Water damage can be costly and a big inconvenience. It can occur as a result of many circumstances and you cannot control all of the sources or situations that may lead to water damage. However, there are things you can do to reduce the possibility of water damages occurring. Today we are going to focus on Plumbing as the cause. Here are the most common reasons for water damage in your home or business as a result of plumbing:
- Faulty Construction
- Malfunctioning Water Filtration System
- Problems with Dishwasher Supply Line
- Sink Malfunction
- Problems with Ice Maker Water Supply Line
- Toilet Overflow or Back-up
- Malfunctioning Water Heater
- Frozen Pipes – Pipe Breaks / Leaks
- Problems with the Clothes Washer Water Supply Line
It is always good to keep a check on the plumbing areas you can see…toilets, sinks, refrigerators and washing machines to make sure they are in good running order. By routinely checking, you could find any small problem before it becomes a major problem. This could save you from having a major issue in your home.
Basement Waterproofing is needed anytime a structure is built at ground level or below ground. Waterproofing and drainage considerations are especially needed in cases where ground water is likely to build up in the soil and raise the water table. This higher water table causes hydrostatic pressure to be exerted underneath basement floors and against basement walls. Hydrostatic pressure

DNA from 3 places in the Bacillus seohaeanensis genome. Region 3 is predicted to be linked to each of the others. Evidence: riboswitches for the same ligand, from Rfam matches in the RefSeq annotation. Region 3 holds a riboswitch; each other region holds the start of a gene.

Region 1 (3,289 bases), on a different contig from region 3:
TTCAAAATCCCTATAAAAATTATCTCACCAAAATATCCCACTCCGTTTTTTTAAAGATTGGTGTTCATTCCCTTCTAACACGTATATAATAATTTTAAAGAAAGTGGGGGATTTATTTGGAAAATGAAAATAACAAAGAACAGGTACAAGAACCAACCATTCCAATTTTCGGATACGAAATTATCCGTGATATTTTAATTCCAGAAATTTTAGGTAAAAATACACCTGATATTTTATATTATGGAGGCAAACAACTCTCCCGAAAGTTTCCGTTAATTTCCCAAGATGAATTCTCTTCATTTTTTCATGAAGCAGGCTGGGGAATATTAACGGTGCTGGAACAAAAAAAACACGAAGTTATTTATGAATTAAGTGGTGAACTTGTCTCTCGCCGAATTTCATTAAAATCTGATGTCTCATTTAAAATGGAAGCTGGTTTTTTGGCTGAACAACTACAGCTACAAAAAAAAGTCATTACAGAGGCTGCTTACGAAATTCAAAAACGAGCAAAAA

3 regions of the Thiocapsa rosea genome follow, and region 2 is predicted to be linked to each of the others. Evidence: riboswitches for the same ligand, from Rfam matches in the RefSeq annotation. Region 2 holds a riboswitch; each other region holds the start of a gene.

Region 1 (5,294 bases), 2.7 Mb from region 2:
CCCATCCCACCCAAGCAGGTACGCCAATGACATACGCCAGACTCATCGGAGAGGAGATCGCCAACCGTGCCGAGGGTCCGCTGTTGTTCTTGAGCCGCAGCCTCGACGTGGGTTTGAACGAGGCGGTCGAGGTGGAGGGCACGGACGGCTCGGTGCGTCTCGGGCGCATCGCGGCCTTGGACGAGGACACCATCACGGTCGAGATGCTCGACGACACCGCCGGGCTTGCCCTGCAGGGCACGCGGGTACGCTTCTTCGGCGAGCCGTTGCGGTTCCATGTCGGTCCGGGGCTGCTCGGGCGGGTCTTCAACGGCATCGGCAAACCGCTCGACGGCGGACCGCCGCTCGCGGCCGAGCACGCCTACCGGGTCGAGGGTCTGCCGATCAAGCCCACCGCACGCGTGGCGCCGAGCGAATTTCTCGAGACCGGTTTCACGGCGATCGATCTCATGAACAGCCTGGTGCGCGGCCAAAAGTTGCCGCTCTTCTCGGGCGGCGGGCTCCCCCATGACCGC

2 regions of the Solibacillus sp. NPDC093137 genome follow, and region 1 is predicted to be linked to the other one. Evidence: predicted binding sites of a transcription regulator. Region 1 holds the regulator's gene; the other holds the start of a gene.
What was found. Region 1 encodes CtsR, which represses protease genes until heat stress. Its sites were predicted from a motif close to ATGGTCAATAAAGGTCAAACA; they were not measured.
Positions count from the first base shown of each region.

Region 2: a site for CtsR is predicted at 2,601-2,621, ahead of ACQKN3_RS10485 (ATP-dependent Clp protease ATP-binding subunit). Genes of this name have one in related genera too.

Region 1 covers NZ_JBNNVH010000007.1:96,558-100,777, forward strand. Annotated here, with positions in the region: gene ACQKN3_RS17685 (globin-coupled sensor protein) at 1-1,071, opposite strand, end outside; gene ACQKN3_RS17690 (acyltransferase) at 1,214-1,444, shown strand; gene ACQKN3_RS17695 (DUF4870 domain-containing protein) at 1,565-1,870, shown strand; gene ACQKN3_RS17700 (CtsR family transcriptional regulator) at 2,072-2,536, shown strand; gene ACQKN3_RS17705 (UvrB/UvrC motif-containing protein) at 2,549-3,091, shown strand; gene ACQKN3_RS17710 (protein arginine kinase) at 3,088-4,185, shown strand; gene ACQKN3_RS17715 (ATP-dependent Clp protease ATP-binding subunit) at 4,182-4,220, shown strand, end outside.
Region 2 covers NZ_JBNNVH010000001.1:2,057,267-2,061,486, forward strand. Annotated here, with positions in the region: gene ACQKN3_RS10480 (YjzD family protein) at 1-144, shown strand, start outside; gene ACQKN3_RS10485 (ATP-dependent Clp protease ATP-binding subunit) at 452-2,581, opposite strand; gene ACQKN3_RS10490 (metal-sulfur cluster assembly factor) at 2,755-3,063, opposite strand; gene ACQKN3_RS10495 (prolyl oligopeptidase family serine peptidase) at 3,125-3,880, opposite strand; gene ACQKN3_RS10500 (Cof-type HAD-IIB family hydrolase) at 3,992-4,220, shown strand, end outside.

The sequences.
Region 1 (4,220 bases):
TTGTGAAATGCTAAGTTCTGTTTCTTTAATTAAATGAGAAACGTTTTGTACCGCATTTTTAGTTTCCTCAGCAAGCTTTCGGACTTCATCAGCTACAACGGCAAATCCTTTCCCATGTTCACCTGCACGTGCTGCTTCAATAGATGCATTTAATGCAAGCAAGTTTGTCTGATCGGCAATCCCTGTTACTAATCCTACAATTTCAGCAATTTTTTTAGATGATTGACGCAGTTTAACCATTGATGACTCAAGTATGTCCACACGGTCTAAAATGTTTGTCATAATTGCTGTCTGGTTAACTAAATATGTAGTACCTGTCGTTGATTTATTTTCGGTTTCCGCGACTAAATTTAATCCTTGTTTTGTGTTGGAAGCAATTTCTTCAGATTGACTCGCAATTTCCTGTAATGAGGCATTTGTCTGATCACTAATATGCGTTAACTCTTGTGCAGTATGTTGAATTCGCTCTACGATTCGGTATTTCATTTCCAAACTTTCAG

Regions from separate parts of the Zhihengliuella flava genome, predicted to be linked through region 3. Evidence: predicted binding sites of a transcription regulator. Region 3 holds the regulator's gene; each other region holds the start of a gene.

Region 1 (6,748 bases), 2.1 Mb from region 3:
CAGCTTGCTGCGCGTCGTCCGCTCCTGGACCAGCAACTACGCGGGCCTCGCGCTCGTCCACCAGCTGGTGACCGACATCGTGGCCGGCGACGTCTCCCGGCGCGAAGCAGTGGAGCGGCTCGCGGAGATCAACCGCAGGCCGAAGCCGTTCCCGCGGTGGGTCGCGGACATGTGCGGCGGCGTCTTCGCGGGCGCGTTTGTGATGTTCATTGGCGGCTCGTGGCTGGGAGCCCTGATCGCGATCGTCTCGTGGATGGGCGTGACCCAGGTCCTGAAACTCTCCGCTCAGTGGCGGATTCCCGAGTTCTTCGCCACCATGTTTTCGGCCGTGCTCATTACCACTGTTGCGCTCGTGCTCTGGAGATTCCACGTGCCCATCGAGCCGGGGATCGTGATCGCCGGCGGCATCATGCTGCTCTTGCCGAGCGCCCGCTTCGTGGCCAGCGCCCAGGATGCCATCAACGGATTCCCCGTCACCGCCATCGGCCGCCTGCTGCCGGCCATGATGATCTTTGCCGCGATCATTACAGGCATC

forces water in through cracks in foundation walls, through openings caused by expansion and contraction of the footing-foundation wall joint and up through floor cracks. Hydrostatic pressure can cause major structural damage to foundation walls and is likely to contribute to mold, decay and other moisture related problems.
Warning signs that you have waterproofing problems in your basement can include:
- Signs of Mold and Mildew Fungus - this can grow in damp or dark areas, and cause discoloration, or musty odors.
- Moldy Odors - This is the result of the decay process from mold, and dry rot.
- Peeling Paint – This is a sign that you have moisture problems and may have waterproofing issues.
- Damp Spots on Walls – Water has absorbed through your walls and you need to confirm the source of the water.
- White Substance on Basement Walls – This is a chemical breakdown of the bonding agent that holds your walls together. This white substance can be a sign of possible structural deterioration.
- Cracked Walls – These should be inspected to determine the exact cause.
- Rust on Appliances or Furniture Like furnaces – Rust is caused by a wet environment and can be a sign of waterproofing issues.
If you have on-going occurrences in your basement you may need to investigate on procedures to waterproof your basement. Mold remediation can be handled professionally but but if the source is not repaired you will be dealing with the various signs above over and over again. If any of these signs sound familiar please make sure you look into fixing the source of the water intrusion instead of fixing the affects of the water damage time after time. It may cost money up front but it will save you money in the long run and help to maintain the structural integrity of the home.
A Leaky Roof Can Lead to Trouble
If you see spots in the ceiling like this one it may be time to have your roof inspected for a potential leak.